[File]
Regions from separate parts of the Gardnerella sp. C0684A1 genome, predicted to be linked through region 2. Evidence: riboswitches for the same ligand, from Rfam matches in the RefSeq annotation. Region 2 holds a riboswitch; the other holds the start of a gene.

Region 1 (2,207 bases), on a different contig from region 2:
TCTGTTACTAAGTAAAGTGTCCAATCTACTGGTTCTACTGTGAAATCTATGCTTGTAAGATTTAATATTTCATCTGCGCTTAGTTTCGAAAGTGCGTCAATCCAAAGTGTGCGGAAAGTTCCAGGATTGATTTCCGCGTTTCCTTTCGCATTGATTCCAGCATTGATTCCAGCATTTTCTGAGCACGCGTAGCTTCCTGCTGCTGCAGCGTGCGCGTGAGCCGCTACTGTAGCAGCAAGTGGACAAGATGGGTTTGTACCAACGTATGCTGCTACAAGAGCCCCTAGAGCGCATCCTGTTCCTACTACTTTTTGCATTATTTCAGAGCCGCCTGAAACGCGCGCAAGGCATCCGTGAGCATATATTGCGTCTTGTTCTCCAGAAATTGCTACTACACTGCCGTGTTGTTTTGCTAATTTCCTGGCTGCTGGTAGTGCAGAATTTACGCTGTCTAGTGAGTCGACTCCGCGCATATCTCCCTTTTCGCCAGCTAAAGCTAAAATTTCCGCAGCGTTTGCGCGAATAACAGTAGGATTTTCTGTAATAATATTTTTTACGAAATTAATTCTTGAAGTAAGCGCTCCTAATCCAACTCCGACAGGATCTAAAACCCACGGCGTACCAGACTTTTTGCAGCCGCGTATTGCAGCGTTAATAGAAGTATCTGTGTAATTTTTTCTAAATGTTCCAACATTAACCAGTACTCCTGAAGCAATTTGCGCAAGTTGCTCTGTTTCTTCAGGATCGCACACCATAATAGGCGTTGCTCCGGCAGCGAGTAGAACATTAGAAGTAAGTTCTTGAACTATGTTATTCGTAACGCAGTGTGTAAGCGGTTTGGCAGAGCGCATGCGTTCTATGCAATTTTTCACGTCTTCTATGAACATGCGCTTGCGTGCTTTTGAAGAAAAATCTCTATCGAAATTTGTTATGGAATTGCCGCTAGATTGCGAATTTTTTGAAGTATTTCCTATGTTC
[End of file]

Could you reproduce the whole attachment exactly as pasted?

Regions from separate parts of the Gardnerella sp. C0684A1 genome, predicted to be linked through region 2. Evidence: riboswitches for the same ligand, from Rfam matches in the RefSeq annotation. Region 2 holds a riboswitch; the other holds the start of a gene.

Region 1 (2,207 bases), on a different contig from region 2:
TCTGTTACTAAGTAAAGTGTCCAATCTACTGGTTCTACTGTGAAATCTATGCTTGTAAGATTTAATATTTCATCTGCGCTTAGTTTCGAAAGTGCGTCAATCCAAAGTGTGCGGAAAGTTCCAGGATTGATTTCCGCGTTTCCTTTCGCATTGATTCCAGCATTGATTCCAGCATTTTCTGAGCACGCGTAGCTTCCTGCTGCTGCAGCGTGCGCGTGAGCCGCTACTGTAGCAGCAAGTGGACAAGATGGGTTTGTACCAACGTATGCTGCTACAAGAGCCCCTAGAGCGCATCCTGTTCCTACTACTTTTTGCATTATTTCAGAGCCGCCTGAAACGCGCGCAAGGCATCCGTGAGCATATATTGCGTCTTGTTCTCCAGAAATTGCTACTACACTGCCGTGTTGTTTTGCTAATTTCCTGGCTGCTGGTAGTGCAGAATTTACGCTGTCTAGTGAGTCGACTCCGCGCATATCTCCCTTTTCGCCAGCTAAAGCTAAAATTTCCGCAGCGTTTGCGCGAATAACAGTAGGATTTTCTGTAATAATATTTTTTACGAAATTAATTCTTGAAGTAAGCGCTCCTAATCCAACTCCGACAGGATCTAAAACCCACGGCGTACCAGACTTTTTGCAGCCGCGTATTGCAGCGTTAATAGAAGTATCTGTGTAATTTTTTCTAAATGTTCCAACATTAACCAGTACTCCTGAAGCAATTTGCGCAAGTTGCTCTGTTTCTTCAGGATCGCACACCATAATAGGCGTTGCTCCGGCAGCGAGTAGAACATTAGAAGTAAGTTCTTGAACTATGTTATTCGTAACGCAGTGTGTAAGCGGTTTGGCAGAGCGCATGCGTTCTATGCAATTTTTCACGTCTTCTATGAACATGCGCTTGCGTGCTTTTGAAGAAAAATCTCTATCGAAATTTGTTATGGAATTGCCGCTAGATTGCGAATTTTTTGAAGTATTTCCTATGTTC